Staff Reporter
AIRLINES have asked for 11 per cent more slots at Spanish airports for the busy summer period this year than they did in 2002, Spain's airports authority AENA said yesterday. The number of slots for the summer season at Palma, which starts on Sunday (coinciding with the start of summer time throughout the European Union) shows a 14 per cent rise compared to last year. The figures could be good news for Spain's tourist industry, which accounts for some 12 per cent of the country's economy and has faced stiff competition from cheaper eastern Mediterranean destinations. Industry officials say Spain could benefit from a perception that it is a safer destination and could attract summer tourists who prefer not to travel to areas closer to the Middle East such as Turkey during the war in Iraq. The biggest rises in slots requested are found mostly in busy tourist areas.
Slots requested at the airport of Alicante on Spain's east coast are up 27 per cent and but top of the list is Girona (the Costa Brava), up by 85 per cent. Spain's National Statistics Institute said last week that hotel bookings were up 2.1 per cent for April and 1.1 per cent for May compared with the same months last year. However, the demand for slots is only provisional and is subject to change throughout the season, depending on the decisions taken by the airlines operating in Spanish airports.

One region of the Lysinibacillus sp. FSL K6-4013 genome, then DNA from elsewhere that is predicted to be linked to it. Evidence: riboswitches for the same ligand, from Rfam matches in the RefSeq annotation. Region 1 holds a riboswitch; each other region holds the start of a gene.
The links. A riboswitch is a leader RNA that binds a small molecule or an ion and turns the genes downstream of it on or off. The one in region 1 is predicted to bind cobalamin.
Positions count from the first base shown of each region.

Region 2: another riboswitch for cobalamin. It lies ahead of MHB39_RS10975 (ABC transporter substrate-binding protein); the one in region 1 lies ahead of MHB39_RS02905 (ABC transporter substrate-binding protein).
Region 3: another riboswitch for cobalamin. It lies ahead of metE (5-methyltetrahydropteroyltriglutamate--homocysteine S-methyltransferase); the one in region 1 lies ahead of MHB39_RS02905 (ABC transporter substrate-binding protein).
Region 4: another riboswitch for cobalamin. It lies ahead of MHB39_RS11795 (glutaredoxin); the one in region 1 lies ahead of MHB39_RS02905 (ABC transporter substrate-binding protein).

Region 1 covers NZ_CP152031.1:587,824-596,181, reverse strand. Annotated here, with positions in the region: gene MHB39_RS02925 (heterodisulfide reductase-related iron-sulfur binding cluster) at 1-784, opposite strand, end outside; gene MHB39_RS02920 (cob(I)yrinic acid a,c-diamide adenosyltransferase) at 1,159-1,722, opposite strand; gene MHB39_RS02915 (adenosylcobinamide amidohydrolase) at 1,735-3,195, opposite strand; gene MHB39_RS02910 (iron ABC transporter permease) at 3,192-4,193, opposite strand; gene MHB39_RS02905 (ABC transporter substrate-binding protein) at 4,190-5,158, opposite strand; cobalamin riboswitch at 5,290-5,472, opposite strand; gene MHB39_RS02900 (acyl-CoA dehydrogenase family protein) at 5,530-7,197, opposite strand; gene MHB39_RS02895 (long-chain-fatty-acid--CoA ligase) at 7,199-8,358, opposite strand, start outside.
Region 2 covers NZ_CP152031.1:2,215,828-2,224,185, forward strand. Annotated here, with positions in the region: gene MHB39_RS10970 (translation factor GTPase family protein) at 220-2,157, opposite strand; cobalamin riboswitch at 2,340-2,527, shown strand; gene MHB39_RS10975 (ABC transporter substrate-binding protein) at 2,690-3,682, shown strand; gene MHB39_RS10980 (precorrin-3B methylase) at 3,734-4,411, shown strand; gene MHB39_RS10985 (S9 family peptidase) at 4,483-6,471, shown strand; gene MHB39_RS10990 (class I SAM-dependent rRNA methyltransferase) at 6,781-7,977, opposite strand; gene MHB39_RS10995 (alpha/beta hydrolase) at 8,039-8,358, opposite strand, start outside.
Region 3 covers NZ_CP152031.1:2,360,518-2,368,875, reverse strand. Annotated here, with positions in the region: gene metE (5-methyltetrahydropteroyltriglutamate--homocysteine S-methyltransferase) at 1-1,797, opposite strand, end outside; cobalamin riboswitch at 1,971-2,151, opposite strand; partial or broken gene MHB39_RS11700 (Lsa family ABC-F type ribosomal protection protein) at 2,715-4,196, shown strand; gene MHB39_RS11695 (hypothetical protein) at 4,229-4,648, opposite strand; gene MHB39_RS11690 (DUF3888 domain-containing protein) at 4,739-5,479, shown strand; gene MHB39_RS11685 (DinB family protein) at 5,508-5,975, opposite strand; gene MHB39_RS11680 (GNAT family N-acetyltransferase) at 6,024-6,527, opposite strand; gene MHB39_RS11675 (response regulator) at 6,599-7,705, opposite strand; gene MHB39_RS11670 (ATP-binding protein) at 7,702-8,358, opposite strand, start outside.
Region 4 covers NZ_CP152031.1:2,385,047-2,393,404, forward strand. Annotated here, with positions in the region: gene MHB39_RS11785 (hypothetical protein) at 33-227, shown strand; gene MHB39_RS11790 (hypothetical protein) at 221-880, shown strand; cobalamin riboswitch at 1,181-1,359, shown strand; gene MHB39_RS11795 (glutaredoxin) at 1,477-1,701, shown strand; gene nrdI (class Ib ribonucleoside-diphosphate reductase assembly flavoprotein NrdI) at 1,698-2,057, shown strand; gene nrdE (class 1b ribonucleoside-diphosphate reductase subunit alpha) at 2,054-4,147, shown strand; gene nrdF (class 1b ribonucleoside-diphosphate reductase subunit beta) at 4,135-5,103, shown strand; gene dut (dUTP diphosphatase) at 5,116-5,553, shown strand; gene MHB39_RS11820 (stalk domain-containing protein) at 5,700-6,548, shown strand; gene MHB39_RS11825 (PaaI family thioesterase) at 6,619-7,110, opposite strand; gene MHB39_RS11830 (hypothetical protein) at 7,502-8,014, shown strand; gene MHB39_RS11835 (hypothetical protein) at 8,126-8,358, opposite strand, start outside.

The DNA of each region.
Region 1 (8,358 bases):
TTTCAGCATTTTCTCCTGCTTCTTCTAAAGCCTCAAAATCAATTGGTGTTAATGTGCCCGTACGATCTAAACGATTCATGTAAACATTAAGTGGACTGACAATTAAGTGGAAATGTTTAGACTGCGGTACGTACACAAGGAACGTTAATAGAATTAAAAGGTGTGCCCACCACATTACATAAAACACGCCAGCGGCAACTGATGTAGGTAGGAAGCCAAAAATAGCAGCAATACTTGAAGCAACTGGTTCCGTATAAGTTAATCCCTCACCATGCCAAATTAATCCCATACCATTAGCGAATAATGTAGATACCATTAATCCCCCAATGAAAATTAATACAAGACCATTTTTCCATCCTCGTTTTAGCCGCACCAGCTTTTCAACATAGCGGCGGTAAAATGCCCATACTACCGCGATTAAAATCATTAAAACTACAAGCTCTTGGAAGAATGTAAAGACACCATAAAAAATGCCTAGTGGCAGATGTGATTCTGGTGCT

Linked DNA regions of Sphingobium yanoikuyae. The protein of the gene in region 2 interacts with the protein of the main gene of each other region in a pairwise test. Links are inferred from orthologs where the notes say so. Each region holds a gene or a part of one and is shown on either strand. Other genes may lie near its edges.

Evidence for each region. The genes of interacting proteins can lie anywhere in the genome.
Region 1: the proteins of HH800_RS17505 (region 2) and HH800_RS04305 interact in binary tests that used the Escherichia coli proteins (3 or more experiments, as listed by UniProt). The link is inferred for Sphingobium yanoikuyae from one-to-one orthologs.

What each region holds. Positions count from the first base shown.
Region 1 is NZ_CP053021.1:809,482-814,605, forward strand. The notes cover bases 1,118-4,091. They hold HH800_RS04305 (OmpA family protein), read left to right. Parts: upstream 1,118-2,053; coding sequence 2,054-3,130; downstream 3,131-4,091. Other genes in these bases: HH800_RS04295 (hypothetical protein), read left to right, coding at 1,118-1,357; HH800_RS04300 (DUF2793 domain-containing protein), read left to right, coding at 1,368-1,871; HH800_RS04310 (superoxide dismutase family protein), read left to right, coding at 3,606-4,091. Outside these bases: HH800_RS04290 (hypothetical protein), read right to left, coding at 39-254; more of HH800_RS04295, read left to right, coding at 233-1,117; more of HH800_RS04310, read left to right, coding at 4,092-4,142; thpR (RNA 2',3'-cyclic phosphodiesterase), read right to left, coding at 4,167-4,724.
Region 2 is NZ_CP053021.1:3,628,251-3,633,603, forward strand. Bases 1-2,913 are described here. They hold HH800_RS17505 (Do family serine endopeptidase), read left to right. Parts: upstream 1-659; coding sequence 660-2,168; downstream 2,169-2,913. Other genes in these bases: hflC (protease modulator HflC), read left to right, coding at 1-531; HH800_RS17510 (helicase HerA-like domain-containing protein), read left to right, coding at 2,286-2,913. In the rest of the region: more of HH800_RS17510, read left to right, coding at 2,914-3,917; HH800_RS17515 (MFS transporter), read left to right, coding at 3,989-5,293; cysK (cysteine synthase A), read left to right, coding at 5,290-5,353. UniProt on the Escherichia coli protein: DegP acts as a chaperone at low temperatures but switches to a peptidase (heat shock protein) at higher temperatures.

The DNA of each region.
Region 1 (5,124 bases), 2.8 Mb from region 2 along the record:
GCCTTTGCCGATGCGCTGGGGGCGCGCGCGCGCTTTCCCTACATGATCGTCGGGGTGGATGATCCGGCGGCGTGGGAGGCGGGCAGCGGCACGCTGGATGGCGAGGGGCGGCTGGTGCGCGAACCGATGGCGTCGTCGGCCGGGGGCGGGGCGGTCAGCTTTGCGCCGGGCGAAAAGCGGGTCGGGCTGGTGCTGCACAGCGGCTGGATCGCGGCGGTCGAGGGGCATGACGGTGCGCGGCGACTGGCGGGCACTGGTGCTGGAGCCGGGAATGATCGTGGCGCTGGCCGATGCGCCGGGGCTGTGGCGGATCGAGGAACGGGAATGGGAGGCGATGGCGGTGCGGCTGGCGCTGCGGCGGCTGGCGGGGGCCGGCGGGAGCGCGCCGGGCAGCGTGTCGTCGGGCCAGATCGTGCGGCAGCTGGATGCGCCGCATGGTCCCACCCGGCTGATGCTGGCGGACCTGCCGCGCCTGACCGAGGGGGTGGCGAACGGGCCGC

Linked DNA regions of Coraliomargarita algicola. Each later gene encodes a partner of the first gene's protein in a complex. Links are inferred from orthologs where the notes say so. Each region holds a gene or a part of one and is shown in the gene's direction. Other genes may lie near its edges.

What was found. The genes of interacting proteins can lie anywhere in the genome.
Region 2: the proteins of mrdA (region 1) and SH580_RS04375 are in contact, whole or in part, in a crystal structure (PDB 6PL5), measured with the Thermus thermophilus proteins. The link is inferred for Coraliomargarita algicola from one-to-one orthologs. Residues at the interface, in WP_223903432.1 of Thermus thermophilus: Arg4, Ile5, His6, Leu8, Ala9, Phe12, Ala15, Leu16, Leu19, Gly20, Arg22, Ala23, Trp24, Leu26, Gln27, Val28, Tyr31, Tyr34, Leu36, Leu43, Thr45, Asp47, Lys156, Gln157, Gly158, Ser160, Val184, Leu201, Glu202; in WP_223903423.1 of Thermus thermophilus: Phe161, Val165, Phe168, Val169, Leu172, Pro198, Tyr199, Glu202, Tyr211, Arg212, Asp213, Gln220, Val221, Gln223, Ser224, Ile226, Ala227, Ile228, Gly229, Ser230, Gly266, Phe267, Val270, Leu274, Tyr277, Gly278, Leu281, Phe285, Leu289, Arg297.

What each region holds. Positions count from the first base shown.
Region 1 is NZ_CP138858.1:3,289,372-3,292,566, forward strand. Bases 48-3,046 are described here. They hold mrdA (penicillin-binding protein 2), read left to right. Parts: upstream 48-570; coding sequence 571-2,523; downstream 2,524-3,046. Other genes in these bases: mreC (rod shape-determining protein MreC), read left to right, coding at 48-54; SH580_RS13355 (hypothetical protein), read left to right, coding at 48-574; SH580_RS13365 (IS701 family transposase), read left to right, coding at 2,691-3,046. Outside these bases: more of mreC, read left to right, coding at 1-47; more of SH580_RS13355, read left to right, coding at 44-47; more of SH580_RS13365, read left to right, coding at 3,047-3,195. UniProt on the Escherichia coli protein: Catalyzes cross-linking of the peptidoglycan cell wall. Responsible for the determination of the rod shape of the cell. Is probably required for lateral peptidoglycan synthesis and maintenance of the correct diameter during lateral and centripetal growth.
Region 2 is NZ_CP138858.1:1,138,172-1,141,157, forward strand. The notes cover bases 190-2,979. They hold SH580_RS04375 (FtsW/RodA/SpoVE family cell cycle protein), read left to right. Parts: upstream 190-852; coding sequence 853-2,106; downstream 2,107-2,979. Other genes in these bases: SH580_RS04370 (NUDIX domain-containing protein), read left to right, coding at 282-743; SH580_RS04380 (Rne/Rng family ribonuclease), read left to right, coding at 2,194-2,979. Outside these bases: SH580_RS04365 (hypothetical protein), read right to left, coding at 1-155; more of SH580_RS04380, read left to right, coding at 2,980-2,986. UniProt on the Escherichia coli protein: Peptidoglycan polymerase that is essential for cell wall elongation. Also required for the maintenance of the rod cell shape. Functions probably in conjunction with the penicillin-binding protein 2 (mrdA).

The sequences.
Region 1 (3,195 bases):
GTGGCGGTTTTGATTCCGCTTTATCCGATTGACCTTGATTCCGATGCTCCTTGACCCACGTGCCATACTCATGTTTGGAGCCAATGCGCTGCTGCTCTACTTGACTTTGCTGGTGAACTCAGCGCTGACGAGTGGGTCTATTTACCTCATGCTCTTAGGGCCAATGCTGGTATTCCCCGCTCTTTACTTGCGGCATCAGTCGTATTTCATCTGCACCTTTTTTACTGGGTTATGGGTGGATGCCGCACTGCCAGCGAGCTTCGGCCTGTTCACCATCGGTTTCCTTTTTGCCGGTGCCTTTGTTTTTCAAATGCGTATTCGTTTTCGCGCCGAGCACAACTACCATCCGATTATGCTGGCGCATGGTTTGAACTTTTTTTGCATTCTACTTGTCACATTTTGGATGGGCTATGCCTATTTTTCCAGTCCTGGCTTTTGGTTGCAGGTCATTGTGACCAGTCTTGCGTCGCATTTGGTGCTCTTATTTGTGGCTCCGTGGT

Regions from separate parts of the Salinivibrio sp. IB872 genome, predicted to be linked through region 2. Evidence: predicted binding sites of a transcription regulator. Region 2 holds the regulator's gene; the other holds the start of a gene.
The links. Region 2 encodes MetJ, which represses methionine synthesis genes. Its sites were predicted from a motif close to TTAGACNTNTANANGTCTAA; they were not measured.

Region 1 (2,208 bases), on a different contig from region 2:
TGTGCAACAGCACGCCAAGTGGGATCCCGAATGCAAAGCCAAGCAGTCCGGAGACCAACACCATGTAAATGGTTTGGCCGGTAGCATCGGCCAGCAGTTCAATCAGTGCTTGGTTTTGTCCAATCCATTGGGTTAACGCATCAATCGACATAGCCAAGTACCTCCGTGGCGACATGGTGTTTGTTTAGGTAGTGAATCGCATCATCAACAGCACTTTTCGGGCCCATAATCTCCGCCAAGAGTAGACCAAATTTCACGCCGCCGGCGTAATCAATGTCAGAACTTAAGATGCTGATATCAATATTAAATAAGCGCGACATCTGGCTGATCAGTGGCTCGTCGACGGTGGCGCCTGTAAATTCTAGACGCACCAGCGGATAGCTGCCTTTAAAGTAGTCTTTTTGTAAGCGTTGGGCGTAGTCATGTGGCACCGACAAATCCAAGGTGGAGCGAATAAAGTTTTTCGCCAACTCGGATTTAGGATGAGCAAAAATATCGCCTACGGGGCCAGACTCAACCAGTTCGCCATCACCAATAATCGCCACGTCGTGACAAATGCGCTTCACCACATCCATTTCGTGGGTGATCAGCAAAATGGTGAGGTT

Also yesterday the institute said the number of nights spent by foreign visitors in holiday apartments last month in Spain, the world's second most popular destination, fell 6.7 per cent year–on–year. Staying in apartments rather than hotels is an increasingly popular choice for foreign tourists visiting Spain. According to the secretary of state for tourism, 9.5 per cent of the 52 million tourists who came last year stayed in rented accommodation and 19 per cent stayed in apartments they owned or which belonged to friends or family. Foreign tourists accounted for 92 per cent of the 4.5 million nights spent at holiday apartments in February.
Residents in Spain, which accounted for the rest, stayed 19.1 per cent more nights compared with the same month the year before.
Overall, the number of stays, including both foreign and domestic tourists, fell five per cent year–on–year.
The British and German markets, accounting for about 58 per cent of the foreign segment, posted falls of 1.7 per cent and 3.1 per cent respectively.


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